The reason that I respect Chris is that he writes about what he knows, i.e. money and general economic theory, but in this case, I am afraid, he not only displays a woeful ignorance of public schools and their ethos but also a massive chip on his shoulder. In fact, the only thing that I can hope for is that he is writing with his tongue firmly in his cheek.
I for one never had an argument with an aristocrat at Balliol - and if I had, I wouldn't have lost.
A statement that displays all of the arrogance that he attributes to public school boys, a theme on which The Reptile is remarkably eloquent). It's rather sad, actually. Are you sure that you wouldn't have lost an argument, Chris? Perhaps you would like to argue about some aspect of microbiology with your humble Etonian Devil, hmmm?
Thirdly, it's not chippiness we feel towards public school kids, but contempt.
Arrogance, once again.
I, and I hope Clive, are quite happy with the way our lives have turned out. We don't envy Etonians. Quite the opposite.
Well, bully for you; what do you want—a medal. I should think that the vast majority of Etonians are quite happy with the way that their lives have turned out as well, and I doubt that many of them would possibly expect you to envy them. What's your point, precisely?
It's pitiful that such people have had so much money spent on their education and yet have (with a few exceptions) turned into no-marks.
Quite apart from the large number of OEs who have gone on to do good things (Ranulph Fiennes is someone I've always admired, for instance), including one or two becoming Prime Ministers, Chris utterly misses the point about what one pays for.
I have written on this subject several times before, so I shall summarise from one of my previous postings.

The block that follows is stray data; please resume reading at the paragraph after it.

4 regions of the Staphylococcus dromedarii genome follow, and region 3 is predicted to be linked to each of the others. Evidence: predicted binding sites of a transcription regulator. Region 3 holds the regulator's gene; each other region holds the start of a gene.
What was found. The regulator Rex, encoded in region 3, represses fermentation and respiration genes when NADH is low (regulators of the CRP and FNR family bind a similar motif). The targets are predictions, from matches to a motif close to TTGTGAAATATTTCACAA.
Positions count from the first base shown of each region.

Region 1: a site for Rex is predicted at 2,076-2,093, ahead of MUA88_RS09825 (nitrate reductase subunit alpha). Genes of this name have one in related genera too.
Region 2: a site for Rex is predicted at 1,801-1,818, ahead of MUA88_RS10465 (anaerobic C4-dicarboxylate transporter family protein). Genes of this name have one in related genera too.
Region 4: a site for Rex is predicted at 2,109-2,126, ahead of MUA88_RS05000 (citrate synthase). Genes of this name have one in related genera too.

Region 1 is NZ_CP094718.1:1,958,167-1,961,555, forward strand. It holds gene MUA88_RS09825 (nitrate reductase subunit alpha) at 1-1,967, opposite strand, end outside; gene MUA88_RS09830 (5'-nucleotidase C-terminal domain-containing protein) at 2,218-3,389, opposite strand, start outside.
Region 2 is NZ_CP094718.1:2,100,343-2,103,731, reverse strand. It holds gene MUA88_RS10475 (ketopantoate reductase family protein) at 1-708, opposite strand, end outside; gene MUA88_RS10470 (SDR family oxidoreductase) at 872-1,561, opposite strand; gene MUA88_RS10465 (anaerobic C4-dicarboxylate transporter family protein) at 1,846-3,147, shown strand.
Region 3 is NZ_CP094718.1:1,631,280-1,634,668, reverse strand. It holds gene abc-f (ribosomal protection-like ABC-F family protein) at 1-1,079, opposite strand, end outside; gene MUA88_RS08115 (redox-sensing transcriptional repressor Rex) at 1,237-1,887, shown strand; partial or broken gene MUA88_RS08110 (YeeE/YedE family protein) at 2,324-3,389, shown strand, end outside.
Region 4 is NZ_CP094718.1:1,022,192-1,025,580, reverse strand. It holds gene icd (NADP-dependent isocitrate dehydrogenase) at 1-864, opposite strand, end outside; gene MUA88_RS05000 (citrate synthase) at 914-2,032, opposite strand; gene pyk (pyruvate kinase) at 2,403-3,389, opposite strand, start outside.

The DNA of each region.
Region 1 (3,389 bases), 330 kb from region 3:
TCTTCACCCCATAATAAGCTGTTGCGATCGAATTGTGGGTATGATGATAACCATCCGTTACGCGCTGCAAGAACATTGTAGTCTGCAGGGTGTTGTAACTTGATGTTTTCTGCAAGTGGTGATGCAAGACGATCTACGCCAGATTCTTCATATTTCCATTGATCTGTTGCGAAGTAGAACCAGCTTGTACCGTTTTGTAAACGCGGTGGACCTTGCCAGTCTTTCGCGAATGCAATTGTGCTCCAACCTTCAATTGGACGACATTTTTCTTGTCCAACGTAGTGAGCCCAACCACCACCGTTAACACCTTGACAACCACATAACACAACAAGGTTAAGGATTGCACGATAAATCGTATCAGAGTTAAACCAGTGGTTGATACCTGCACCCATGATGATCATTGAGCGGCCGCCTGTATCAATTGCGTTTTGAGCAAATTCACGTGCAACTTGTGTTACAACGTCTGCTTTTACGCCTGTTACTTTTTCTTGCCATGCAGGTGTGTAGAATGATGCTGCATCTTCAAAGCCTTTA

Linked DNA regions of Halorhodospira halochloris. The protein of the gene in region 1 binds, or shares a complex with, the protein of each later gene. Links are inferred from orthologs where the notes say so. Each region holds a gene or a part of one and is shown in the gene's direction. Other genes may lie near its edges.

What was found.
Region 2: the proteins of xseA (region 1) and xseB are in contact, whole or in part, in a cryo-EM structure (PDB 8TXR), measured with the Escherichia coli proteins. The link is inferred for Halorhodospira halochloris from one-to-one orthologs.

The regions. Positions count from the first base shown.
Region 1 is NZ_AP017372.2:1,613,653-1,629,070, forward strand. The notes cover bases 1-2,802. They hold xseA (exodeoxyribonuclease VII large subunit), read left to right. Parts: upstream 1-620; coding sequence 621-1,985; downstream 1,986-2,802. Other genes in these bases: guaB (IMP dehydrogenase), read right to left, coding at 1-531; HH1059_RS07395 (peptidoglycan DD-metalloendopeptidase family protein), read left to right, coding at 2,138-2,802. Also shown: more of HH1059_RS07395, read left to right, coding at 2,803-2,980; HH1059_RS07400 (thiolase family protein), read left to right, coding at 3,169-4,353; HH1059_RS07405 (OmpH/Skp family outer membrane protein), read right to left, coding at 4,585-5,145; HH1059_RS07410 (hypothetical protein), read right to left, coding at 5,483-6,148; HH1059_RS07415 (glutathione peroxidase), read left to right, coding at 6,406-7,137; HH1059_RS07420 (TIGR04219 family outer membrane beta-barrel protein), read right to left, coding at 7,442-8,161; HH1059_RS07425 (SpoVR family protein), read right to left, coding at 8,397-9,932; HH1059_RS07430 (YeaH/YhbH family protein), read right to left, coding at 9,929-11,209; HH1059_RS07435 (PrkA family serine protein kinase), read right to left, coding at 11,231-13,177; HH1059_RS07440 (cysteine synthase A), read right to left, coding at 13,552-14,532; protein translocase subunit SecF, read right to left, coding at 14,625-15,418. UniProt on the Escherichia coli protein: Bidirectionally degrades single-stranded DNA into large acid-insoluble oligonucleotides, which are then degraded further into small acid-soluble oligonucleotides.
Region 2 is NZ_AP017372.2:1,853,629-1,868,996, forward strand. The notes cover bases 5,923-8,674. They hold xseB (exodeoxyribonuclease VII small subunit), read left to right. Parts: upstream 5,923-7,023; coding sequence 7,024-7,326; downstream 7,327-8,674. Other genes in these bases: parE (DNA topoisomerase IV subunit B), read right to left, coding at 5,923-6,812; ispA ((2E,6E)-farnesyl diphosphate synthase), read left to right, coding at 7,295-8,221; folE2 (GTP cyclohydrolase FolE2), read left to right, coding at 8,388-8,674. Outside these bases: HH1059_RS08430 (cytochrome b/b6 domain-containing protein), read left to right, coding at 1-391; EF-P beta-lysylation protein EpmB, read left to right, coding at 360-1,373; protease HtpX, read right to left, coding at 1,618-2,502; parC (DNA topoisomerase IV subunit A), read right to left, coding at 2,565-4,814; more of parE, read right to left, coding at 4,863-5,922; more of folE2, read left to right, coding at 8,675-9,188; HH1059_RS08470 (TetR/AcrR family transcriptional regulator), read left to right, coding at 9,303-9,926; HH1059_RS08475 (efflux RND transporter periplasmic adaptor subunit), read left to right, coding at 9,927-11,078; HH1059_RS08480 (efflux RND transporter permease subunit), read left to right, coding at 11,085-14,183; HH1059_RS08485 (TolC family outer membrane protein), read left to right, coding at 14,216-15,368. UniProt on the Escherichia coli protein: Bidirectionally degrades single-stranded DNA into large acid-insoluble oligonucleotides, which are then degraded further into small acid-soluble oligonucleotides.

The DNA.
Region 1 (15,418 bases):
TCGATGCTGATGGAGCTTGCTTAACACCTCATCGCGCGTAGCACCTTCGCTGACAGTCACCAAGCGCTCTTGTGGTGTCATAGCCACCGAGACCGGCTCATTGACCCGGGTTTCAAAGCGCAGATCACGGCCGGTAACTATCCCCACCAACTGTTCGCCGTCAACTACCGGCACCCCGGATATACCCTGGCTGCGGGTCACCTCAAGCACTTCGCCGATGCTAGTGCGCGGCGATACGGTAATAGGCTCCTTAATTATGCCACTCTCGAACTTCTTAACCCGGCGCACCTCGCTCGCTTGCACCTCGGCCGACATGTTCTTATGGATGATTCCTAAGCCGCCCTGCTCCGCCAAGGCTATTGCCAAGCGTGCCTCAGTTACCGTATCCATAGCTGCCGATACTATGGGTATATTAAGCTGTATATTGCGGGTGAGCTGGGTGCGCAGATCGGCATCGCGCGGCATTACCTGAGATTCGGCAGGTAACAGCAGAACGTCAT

I was in a class of 24 or so until my first A-level year; that's not an awful lot lower than state schools. But, why was the Eton education so valuable (not for my A-level results which were, due to my extreme laziness and inability to grasp the more complex points of organic chemistry, not particularly good)? It was because whilst there I could do almost anything that I wanted in terms of... well... hobbies. I took part in theatre, both acting and producing; I am sitting in my flat, in Edinburgh, right now, surrounded by my metal sculptures (my primary passion at school); others played sport, or did fencing, or swam, or built working aeroplanes, or... Well, you get the idea.
The point is that schooling should not simply be about exam qualifications. It should be about finding out what you are good at, it should involve having the opportunity to try many different things.
Some, I've heard, are so imbecilic that they couldn't even get into Oxford.
Many more, of course, realising that Oxbridge are completely overrated in some areas (especially the sciences and medicine, where there are far superior universities) and didn't even try. Besides, we also didn't want to be labelled as the kind of twats who act like they are lord god almighty because they went to Oxford. Whoopie-fucking-do, eh?
The fact is that when there are seven boys competing for each place, as there were when I attended Eton, one tends to find that the entry exams are quite tricky (and the more people there are going for a place, the higher the required mark). So, whilst I have known Etonians who are hardly worldly-wise, few of them are actually "imbecilic".
Even the public schoolboys who have done quite well for themselves have done little better than us.
Again, whoop-de-do! The medal is in the post, Chris.
When I worked in the City, I remember talking to an Harrovian colleague and asking: "aren't you embarrassed that, with all that money spent on your education, you've ended up working next to me?"
And what was his reply? Was it reasonable? Or was it, "yes, in fact I'm embarrassed to sit next to a 'snotty nosed little provincial oik' like you"? I doubt that it was the latter myself.
But since we have already established that Chris utterly misunderstands the point of spending that money, it is hardly surprising that he would ask such a fatuous question.
I've often thought we should rename public schools as "special schools", designed to give an education to people who would otherwise be unequipped to thrive in normal society.
It is that kind of pathetic chippiness that marks out the fool; not only lumping in every person who went to public school together in one epithet, but also lumping all the public schools together.
What makes Chris think that his rather disgusting inverted snobbery is any more attractive than the values that he attributes to the entire body of public school educated people. I believe that the word for this is "bigotry", and my contempt for that attitude matches, I am sure, Chris's contempt for public school boys.
Stick to what you are good at, my dear Dillow, i.e. writing about money and markets rather than something that you haven't the faintest clue about.